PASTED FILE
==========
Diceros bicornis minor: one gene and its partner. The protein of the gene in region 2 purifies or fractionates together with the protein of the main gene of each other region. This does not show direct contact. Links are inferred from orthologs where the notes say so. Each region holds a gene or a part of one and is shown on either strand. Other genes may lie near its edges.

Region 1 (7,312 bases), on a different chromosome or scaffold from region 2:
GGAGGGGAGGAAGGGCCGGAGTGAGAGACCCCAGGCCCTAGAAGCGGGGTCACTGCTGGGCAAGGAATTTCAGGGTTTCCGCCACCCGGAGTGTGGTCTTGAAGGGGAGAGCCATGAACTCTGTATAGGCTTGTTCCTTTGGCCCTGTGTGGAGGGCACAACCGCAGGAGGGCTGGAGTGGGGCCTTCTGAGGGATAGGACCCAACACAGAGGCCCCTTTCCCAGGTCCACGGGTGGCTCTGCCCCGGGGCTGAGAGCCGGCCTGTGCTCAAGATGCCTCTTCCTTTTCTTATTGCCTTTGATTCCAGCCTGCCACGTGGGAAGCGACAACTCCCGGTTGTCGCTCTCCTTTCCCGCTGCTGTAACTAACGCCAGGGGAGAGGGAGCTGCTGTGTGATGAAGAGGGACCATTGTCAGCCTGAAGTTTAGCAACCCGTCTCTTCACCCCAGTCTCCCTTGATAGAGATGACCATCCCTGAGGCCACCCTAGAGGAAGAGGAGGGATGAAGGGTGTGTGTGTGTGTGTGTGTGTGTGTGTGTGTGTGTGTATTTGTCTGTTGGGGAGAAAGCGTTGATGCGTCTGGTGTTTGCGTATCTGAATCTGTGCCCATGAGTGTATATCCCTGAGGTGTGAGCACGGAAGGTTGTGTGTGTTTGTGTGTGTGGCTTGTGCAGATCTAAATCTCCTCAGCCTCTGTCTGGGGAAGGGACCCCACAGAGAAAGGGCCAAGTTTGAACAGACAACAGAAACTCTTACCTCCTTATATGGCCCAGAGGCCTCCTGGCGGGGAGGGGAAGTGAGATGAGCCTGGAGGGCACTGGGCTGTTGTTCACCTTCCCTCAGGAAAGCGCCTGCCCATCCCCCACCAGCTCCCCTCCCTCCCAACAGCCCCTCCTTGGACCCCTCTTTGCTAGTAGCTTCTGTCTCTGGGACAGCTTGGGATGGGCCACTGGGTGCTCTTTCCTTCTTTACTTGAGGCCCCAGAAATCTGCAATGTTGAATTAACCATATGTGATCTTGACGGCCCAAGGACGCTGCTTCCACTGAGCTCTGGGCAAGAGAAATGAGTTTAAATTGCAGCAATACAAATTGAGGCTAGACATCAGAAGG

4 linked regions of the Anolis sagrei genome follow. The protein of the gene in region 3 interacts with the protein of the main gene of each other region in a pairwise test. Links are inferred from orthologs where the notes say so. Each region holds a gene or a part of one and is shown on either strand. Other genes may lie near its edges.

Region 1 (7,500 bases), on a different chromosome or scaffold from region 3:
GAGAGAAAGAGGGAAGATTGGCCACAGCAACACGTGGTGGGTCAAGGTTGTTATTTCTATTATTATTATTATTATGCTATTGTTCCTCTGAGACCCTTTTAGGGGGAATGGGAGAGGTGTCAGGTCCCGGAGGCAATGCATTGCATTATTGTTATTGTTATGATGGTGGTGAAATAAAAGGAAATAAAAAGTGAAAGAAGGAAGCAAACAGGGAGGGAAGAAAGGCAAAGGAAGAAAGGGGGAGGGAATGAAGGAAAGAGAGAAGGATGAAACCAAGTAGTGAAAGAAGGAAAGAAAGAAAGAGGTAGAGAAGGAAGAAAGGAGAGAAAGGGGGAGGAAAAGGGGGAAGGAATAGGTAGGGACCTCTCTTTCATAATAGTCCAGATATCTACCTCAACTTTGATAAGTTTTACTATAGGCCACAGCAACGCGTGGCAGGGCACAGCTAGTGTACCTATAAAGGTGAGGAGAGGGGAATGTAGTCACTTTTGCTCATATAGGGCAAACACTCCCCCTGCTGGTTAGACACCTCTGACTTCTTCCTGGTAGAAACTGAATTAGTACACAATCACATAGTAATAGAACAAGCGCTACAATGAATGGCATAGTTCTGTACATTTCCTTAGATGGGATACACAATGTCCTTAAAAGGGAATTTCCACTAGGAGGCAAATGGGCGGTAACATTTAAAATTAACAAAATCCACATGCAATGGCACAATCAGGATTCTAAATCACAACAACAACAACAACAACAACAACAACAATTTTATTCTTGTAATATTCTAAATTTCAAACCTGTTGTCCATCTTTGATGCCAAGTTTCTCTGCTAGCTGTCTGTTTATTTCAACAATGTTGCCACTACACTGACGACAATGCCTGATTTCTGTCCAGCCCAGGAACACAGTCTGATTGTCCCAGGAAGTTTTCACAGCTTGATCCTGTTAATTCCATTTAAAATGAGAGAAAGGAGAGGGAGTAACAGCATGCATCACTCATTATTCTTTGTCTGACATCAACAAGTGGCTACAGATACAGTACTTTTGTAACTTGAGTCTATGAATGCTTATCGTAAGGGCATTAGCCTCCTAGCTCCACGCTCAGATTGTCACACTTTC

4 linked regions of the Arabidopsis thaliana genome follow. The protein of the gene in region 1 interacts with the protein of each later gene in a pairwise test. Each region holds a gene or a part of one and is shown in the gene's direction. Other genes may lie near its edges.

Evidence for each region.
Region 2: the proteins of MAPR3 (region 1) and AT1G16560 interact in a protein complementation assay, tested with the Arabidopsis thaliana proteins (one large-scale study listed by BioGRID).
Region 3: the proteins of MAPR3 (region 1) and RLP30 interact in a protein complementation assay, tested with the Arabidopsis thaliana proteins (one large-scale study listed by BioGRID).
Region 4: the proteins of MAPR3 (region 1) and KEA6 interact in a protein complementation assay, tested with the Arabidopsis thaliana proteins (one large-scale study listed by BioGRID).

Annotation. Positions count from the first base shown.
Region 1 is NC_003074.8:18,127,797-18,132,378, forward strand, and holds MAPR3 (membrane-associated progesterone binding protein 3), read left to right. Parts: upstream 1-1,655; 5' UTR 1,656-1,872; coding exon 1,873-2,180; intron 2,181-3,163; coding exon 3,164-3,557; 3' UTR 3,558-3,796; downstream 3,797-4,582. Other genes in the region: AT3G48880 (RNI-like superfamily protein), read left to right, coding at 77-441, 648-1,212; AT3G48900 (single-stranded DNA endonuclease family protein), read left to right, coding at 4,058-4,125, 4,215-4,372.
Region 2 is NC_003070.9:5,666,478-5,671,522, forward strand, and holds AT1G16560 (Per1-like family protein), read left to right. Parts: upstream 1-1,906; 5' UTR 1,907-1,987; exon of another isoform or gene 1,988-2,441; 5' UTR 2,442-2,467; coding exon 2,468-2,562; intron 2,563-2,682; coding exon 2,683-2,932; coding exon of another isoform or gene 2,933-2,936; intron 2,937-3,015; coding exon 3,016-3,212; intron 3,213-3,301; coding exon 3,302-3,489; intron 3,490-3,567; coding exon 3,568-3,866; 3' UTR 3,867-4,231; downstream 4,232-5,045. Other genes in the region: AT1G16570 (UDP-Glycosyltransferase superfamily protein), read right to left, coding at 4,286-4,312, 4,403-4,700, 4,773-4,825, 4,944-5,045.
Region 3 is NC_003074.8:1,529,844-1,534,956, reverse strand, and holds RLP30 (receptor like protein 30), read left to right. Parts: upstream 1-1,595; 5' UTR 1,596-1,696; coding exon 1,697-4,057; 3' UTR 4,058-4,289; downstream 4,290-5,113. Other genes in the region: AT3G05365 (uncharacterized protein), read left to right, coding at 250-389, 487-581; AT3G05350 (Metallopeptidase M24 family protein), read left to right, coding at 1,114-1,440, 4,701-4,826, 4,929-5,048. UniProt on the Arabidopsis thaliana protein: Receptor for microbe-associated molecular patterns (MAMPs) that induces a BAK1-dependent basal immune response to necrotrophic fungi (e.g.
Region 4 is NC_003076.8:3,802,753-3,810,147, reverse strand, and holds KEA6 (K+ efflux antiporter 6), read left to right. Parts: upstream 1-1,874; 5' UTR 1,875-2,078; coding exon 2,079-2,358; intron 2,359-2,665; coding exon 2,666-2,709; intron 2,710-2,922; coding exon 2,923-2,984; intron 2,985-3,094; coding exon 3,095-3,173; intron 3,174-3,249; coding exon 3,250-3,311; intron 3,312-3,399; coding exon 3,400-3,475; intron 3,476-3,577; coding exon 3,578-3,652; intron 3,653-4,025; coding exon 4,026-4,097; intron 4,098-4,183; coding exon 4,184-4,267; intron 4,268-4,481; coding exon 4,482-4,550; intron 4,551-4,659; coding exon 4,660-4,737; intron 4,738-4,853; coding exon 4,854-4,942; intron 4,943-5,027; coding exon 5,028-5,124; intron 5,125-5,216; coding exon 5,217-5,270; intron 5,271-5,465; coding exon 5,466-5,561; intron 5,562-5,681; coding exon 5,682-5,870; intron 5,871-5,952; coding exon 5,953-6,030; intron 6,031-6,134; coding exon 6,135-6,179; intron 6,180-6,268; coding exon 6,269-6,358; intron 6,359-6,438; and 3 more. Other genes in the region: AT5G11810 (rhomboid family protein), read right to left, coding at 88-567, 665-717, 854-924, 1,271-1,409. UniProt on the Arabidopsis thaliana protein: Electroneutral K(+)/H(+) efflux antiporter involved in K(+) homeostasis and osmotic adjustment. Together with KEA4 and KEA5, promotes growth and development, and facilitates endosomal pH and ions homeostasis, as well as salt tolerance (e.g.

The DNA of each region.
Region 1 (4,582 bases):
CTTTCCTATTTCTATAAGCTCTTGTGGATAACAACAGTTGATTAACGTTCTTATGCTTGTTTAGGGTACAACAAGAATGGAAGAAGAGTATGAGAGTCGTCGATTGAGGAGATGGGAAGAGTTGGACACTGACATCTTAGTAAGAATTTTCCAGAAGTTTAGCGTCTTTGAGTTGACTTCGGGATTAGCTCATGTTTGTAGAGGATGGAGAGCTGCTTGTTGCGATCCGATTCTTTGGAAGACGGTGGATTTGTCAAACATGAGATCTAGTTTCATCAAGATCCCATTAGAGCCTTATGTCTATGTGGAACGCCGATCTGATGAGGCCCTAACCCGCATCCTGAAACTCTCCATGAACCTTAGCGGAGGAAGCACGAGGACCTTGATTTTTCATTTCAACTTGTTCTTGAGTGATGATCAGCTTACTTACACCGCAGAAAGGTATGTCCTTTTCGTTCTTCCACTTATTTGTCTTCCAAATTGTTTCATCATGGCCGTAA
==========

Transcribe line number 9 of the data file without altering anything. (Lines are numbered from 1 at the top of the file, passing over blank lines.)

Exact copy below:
Region 2: the proteins of MAPR3 (region 1) and AT1G16560 interact in a protein complementation assay, tested with the Arabidopsis thaliana proteins (one large-scale study listed by BioGRID).